You may have noticed that the AV website was not displaying on the web.
Unfortunately without any advice, the hosting provider attempted to migrate the website to a new server. All of the content and the site back-up were lost during the ill-fated move, especially as the site had been backed-up independently to prevent this sort of failure.
I apologise to everyone for the inconvenience and thanks to Lee at Webgrow the site is now back up and fully functional.
WA Police (WAPOL) recently announced the completion of a project to upgrade the markings, warning lights and sirens of not just the Highway Patrol cars, but all vehicles in the fleet. The project team reviewed current best worldwide practice and translated the findings onto their vehicles.
Old and new Western Australia Police high-visibility patrol vehicles
While a few police forces in Australia have begun to affix fluorescent colours to their vehicles, WAPOL is the first to fully integrate a multicolour Hi-Vis marking scheme with state-of-the-art LED warning lights and sirens with an expanded frequency range.
The new Hi-Vis fluorescent markings displayed on a range of WAPOL vehicles
Posted in Emergency vehicles, Fluorescent colours, High Visibility, Markings, Police, Reflective, Uncategorized, Warning Lights
Tagged conspicuity, fluorescent, Markings, Police, reflective, reflective markings, safety, sirens, stripes, waistline, Warning lights
Many earlier posts have described the problems associated with affixing a range of different patterned markings (especially rear chevrons) onto emergency vehicles. The problem is made even worse when a number of local agencies independently decide to display different pattern styles to brand their vehicles in an attempt to highlight their agency’s individuality. It is only when all the different vehicles pull-up alongside one another that the full impact of the pattern confusion becomes obvious.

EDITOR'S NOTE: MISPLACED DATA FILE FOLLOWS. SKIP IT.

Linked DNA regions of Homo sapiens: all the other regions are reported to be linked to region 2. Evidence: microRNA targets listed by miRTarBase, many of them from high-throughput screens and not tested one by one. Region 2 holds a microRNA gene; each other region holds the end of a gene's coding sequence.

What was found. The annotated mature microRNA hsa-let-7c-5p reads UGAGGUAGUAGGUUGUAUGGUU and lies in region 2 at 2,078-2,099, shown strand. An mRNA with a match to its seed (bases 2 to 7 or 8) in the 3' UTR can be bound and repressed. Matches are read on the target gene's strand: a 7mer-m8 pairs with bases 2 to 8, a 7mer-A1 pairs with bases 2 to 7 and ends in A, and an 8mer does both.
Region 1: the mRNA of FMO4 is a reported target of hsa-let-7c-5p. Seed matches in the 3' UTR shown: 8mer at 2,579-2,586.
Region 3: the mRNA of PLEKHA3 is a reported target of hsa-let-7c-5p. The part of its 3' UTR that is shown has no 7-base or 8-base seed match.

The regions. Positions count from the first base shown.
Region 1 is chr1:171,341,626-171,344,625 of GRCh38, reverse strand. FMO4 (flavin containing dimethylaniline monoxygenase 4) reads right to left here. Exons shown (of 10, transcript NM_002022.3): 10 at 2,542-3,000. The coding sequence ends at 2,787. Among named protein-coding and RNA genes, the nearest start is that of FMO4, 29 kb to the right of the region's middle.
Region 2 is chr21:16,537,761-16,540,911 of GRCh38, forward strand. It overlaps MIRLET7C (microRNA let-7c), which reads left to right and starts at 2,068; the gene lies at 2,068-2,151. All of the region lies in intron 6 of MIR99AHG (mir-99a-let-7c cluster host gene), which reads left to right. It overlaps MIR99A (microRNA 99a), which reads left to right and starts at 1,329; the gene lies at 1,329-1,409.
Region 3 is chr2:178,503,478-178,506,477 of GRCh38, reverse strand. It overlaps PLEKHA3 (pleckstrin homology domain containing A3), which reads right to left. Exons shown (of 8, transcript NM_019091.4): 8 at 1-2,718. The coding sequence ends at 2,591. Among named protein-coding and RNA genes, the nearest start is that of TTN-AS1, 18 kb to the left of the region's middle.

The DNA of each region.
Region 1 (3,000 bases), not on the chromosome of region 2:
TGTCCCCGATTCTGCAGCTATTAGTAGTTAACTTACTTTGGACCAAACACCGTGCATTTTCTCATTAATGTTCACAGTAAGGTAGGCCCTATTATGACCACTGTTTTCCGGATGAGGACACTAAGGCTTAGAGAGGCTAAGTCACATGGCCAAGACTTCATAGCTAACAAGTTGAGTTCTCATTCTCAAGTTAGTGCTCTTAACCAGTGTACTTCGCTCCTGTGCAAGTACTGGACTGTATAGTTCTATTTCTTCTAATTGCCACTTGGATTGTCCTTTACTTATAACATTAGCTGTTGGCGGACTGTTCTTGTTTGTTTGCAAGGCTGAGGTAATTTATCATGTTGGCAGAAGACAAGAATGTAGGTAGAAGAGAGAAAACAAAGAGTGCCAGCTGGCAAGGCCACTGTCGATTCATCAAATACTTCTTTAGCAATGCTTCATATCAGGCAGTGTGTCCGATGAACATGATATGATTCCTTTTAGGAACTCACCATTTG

Pattern markings conflict to induce camouflage effects at an accident scene
The image above image clearly demonstrates the conflict effects with a mixture of diagonal chevrons in red/white or yellow/red colours alongside the bands of blue and red chequers. The patterns are so strong that they continuously distract the observer by pulling and drawing the eye to different areas within the scene. This effect makes the outline and shape of each vehicle much harder to discern. Subsequently the observer’s ability to make sense of the scene is greatly reduced. The landscape background shown is plain but another more complex streetscape littered with cars, signs and buildings would visually complicate the entire scene even further.
The only stand-out elements are the plain yellow-green fluorescent arch on the rear of the fire appliance and the orange sill stripe on the ambulance, both of which reinforce the important visual strength of solid fluorescent coloured markings on vehicles. The image also demonstrates the weakness of red/white chevrons when compared to the universally accepted colour combination of red and yellow chevrons angled at forty five degrees.
Enough said for today……..try to stick to simple solid colour designs for vehicle markings and other drivers approaching an accident scene will appreciate your effort.
Posted in Ambulance, Chevrons, Emergency vehicles, EMS, Fire, Fluorescent colours, High Visibility, Markings, Police, Reflective, Uncategorized
Tagged Ambulance, camouflage, fire trucks, fluorescent, pattern, pattern conflict, Police, recognition, reflective markings, stripes